The growing insurance demand for cybersecurity

The growing insurance demand for cybersecurity

Maya Bundt, head of cyber & digital solutions, Swiss Re

Ransomware is just one of a number of growing threats to companies around the world. But how is the insurance industry responding? Swiss Re’s Maya Bundt shared her insights in Intelligent Insurer’s 1.1 Club.

The range and landscape of insurance risks is one that continually evolves, changing constantly over time.

What has become increasingly common in headlines in recent years is the threat of cyber-induced disruptions to people and organisations, often perpetuated by criminal gangs that strike, extort, and then disappear.

Consequently, re/insurers are strengthening their focus on this area.

At Swiss Re, Maya Bundt is cyber practice leader in the Group Cyber Center of Competence. She joined the 1.1 Club, Intelligent Insurer’s online, on-demand platform for one-on-one interviews with industry leaders, to talk about the growing need not only for companies to think about their cybersecurity, but of how they can be supported by insurers in this area.

“We have a global reach and a significant amount of people who look at cyber risk on a daily basis.” Maya Bundt, Swiss Re

Malicious acts

Of the recent trends in cybersecurity, Bundt says one of the most prominent has been ransomware.

“Ransomware is malicious computer code that could affect your systems and your data. If it gets into your network, it shuts down your ability to operate because you can’t access your data,” she explained.

“That data is encrypted, and you cannot work with it. What happens then is the attackers will ask for a ransom, mostly in cryptocurrency, and then they promise to give you a key so you can decrypt your data again. This has a huge impact on any organisation.”

The consequences radiate out from the initial attack, with the cost adding up from lost hours in the time spent to recover, as well as the material and reputational loss. Research from Unit 42, “Ransomware Threat Report 2021”, found that the average ransom paid within Europe, the US, and Canada had risen from $115,125 in 2018 to $3,112,493 in 2020. Additionally, the company Cybersecurity Ventures estimated earlier this year that the damage caused by ransomware around the world may cost $265 billion in the next 10 years.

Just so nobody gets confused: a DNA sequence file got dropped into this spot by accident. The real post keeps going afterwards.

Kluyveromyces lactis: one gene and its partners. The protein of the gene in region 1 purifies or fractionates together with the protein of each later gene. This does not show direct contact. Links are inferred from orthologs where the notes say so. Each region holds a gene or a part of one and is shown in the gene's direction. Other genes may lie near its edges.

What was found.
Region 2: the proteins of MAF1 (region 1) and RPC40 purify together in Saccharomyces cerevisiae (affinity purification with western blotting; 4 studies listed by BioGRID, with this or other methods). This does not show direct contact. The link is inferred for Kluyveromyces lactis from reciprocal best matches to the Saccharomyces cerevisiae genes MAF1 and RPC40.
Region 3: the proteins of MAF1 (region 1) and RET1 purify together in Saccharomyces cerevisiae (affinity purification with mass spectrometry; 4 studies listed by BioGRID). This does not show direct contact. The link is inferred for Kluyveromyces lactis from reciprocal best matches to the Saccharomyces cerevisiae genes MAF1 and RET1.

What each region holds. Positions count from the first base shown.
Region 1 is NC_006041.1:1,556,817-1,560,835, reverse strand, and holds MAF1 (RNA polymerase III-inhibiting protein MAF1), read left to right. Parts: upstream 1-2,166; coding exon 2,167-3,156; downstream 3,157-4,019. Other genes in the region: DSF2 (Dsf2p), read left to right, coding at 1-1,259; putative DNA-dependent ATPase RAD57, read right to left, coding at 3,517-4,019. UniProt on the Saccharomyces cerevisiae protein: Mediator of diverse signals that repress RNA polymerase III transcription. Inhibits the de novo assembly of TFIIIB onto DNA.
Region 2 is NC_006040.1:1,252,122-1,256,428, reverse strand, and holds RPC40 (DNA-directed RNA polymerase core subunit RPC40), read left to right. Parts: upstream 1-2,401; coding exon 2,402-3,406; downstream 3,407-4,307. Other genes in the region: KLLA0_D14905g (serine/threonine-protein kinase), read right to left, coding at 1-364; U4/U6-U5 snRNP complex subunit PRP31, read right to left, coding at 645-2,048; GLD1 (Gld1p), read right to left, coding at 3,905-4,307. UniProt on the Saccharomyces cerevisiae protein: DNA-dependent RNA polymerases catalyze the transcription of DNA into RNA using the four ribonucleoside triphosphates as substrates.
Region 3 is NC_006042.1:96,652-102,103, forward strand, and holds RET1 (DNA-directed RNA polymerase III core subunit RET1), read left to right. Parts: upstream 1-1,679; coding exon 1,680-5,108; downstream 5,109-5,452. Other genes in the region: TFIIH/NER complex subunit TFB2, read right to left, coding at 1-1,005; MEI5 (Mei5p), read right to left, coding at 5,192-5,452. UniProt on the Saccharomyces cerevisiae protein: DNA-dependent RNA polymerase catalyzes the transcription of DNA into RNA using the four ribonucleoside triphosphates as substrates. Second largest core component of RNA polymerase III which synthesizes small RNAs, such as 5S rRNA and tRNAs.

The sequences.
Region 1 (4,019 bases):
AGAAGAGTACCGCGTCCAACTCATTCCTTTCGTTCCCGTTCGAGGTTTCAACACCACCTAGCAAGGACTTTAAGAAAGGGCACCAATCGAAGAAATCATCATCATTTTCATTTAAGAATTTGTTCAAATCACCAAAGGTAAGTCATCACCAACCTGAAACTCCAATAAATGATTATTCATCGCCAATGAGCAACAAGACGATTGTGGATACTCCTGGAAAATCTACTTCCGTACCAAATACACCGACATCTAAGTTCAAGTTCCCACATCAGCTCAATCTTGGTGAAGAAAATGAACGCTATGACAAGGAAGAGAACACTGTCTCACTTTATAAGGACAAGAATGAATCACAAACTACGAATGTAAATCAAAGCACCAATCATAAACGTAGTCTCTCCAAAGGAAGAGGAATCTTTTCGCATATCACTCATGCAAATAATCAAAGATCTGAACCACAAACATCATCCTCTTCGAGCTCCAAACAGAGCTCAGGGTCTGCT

A number of measures can be taken to prevent a ransomware attack. Good cyber habits, says Bundt, are key, along with ensuring valuable data is backed-up and stored safely.

“One of the most important things is training employees so that they can spot phishing emails, which are one of the main vectors of malware into an organisation's network.

Next to training employees and sound technical controls, organisations also need to prepare for the worst case. “The other thing that’s absolutely necessary is preparation. That includes backing up data and making sure that those backups are stored offline and that they are tested. Also, emergency response planning is important.”

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“There is an upper limit on the price that can be paid by the insured.”

Insurers can help

Bundt says Swiss Re’s global capacity and knowledge are a boon in this area.

“The benefit of Swiss Re is that we have a global reach and a significant amount of people who look at cyber risk on a daily basis. We are able to spot trends, we collect data from around the world and in different areas, and we try to make sense of it. The knowledge that we gain can then be used to support our clients with,” she said.

Specifically, Bundt says: “Insurance also helps practically, because most of the insurance policies come with additional services. Such services include incident response providers and other IT specialists that come in after the incident and help the affected organisation to manage through the emergency and come back to operating as fast as possible.”

On a wider note, Bundt sees a lot of movement in the industry, particularly around rates, which she says have increased by 30 to 40 percent this year already, and in some areas even more. This comes down to what she believes is a developing industry. And while those increases sound harsh and steep, they are an example of the agility of insurers to respond and react to emerging risks. But not everything is rate: insurers are also increasing their cybersecurity requirements for their insureds and steer their portfolios more actively.

Part of the reason that insurers have increased their rates, says Bundt, are the additional losses faced in the recent ransomware epidemic. As to whether those increases will continue, level off, or decline, she won't commit.

Price increases are not the only measure to reach a sustainable market, good cyber risk management is even more important.

“It depends on the threat landscape,” she explained. “If we are able to increase the overall societal cyber maturity, it becomes more difficult for companies to become victims. If there is more activity on the law enforcement side, on the diplomatic side, and with criminal gangs being held responsible, it may lead to a flattening of rates.

“There is an upper limit on the price that can be paid by the insured,” she concluded.


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Swiss Re, Technology, Ransomware, Cyber, Insurance, Reinsurance, Maya Bundt, Switzerland

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